An author, former reporter, and gardener took his own life at Beachy Head, an inquest heard.
John Dyson, 77, of St John’s Road, Polegate, died on June 14 last year.
He had been diagnosed with prostate cancer in 2004, but chose a ‘watch and wait’ approach, rather than opting for radiotherapy.
The inquest heard in the weeks before his death, Mr Dyson’s health had declined.
Mr Dyson often wrote letters to his family and friends, and his son Dominic said the tone of his father’s emails had become more serious in the last weeks of his life.
The coroner heard Mr Dyson did not want to go to hospital, and his journal revealed his plans to end his life.
The coroner, Alan Craze, recorded a verdict of suicide, at the inquest on Thursday January 22, which took place at Eastbourne Magistrates’ Court.
The inquest heard Mr Dyson was a ‘prolific writer’, and his 60th Western novel is set to be published this year.
He had a love of the ‘wild west’ which became the subject of his novels.
“He was interested in reading and writing which he did obsessively, all his life,” said his son Dominic.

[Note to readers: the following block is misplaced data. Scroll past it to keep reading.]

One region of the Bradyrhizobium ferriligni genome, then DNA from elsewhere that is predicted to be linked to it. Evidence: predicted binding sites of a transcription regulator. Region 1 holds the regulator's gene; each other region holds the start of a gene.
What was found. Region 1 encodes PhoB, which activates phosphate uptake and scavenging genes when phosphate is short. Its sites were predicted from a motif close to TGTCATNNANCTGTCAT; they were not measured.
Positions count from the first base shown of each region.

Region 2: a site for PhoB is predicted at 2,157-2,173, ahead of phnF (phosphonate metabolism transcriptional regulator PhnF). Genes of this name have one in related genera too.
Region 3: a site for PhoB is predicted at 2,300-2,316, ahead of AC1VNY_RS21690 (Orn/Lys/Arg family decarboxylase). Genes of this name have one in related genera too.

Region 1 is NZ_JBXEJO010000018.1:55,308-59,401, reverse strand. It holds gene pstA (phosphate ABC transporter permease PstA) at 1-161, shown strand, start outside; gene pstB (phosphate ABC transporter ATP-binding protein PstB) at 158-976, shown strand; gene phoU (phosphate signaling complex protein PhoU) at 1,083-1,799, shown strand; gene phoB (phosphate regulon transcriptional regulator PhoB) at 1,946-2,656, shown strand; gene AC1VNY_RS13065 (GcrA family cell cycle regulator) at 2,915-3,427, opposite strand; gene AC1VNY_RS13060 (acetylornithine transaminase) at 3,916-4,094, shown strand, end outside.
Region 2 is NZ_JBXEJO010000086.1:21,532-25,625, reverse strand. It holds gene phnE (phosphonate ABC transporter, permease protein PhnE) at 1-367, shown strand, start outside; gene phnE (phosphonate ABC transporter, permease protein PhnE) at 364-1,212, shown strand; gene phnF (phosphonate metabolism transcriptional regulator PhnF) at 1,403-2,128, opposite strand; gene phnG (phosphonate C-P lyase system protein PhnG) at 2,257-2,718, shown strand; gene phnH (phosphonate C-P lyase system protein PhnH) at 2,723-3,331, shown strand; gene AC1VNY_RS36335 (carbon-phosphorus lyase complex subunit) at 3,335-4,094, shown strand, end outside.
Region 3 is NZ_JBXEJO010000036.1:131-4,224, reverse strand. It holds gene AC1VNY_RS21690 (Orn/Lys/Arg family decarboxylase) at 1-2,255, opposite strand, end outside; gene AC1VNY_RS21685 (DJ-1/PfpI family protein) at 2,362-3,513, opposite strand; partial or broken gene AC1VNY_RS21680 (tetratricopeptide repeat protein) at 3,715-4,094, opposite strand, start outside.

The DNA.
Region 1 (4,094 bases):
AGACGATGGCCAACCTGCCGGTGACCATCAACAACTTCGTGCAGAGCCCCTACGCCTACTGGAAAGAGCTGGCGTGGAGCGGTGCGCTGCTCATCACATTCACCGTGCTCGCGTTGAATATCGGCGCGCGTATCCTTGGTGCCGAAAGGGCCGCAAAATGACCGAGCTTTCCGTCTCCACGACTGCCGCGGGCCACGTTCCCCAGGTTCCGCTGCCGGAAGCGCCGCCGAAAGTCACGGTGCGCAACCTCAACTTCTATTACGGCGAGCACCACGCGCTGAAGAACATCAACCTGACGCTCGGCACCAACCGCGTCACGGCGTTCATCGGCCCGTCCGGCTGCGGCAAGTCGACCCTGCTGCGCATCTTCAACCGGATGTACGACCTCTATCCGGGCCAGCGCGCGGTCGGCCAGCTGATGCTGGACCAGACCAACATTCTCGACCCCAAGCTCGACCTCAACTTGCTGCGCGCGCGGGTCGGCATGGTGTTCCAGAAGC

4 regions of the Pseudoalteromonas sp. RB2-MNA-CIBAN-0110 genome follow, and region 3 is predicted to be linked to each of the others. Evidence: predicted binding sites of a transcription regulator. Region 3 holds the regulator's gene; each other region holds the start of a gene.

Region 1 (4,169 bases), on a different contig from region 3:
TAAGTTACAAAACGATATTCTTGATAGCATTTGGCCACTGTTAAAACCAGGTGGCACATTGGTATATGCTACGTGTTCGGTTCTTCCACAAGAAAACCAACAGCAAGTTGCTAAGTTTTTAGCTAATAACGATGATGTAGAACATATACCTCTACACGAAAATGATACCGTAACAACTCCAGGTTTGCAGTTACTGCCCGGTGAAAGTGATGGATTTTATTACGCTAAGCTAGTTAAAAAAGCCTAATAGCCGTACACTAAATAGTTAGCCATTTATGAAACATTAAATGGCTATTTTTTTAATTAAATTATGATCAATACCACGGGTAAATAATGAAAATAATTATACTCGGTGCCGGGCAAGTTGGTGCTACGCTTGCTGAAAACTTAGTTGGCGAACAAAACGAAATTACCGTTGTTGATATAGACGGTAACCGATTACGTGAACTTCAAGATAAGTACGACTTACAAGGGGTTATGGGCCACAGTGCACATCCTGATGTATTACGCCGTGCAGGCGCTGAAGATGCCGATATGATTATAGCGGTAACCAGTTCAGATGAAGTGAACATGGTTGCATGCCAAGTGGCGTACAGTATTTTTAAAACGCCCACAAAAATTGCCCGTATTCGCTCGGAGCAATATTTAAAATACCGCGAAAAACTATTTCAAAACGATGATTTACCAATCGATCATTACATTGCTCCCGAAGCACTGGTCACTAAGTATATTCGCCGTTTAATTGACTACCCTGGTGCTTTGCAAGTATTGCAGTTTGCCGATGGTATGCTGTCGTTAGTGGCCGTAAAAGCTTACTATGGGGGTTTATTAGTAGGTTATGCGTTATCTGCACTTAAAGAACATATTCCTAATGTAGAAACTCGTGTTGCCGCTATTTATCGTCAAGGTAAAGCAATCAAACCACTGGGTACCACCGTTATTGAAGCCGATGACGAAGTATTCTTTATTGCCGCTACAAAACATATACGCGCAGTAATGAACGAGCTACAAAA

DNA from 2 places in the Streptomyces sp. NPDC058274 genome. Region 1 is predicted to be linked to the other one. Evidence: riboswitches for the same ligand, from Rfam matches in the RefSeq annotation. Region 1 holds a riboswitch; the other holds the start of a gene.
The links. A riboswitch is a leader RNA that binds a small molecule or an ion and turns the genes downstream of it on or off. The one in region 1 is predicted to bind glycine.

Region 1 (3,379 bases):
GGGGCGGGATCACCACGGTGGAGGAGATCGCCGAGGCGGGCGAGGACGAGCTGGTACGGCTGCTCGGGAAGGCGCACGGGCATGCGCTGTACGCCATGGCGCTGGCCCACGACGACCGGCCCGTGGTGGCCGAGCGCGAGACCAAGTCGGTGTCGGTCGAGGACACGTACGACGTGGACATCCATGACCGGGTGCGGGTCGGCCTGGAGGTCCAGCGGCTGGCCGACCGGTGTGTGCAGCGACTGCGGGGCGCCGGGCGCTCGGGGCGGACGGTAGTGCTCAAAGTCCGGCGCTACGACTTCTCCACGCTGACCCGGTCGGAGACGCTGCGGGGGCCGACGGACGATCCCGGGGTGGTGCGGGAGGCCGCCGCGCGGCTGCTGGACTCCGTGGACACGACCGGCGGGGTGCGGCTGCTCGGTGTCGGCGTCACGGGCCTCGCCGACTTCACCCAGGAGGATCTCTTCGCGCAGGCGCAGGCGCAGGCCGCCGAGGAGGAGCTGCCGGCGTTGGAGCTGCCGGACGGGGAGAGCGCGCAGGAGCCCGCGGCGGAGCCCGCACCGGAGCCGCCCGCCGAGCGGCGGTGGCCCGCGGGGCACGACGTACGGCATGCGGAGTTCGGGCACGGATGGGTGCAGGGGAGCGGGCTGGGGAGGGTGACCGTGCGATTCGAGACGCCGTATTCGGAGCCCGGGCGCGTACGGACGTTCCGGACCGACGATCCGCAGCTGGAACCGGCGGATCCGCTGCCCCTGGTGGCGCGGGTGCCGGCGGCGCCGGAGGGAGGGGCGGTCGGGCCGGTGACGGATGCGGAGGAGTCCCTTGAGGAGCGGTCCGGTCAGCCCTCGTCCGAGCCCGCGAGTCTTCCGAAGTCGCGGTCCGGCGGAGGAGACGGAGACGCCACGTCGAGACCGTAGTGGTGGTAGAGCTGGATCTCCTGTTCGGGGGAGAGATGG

He wrote for the Express’ sister paper the Eastbourne Herald in the early 1950s, joined the Brighton Argus in 1955 but retired from journalism to work alongside his father as a gardener for Langney Priory.
He retired from gardening in 2002, but continued to write novels and letters to his family and friends.
Mr Dyson was born near Brighton and lived close to the coast all his life, loving the countryside, walking and swimming, particularly near Meads and at Birling Gap.
He moved to Polegate in 1996, where he had an active social life and many friends.
Before he died, Mr Dyson wrote a letter to the Express, asking for us to review one of his books.
It was his desire that the paper publish a feature about his last novel - Bad Night At Crazy Bull, which is due to be published in Februarythis year.
He wrote to the Express: “Like 50 per cent of the population I am glad to say I am computer-illiterate.
“How fans of my work from Mexico, South America, Malaya and the island of Guam have accessed my books I have no idea.
“There’s no cash in it for me.
“But I am just glad to hear they seem to enjoy them.”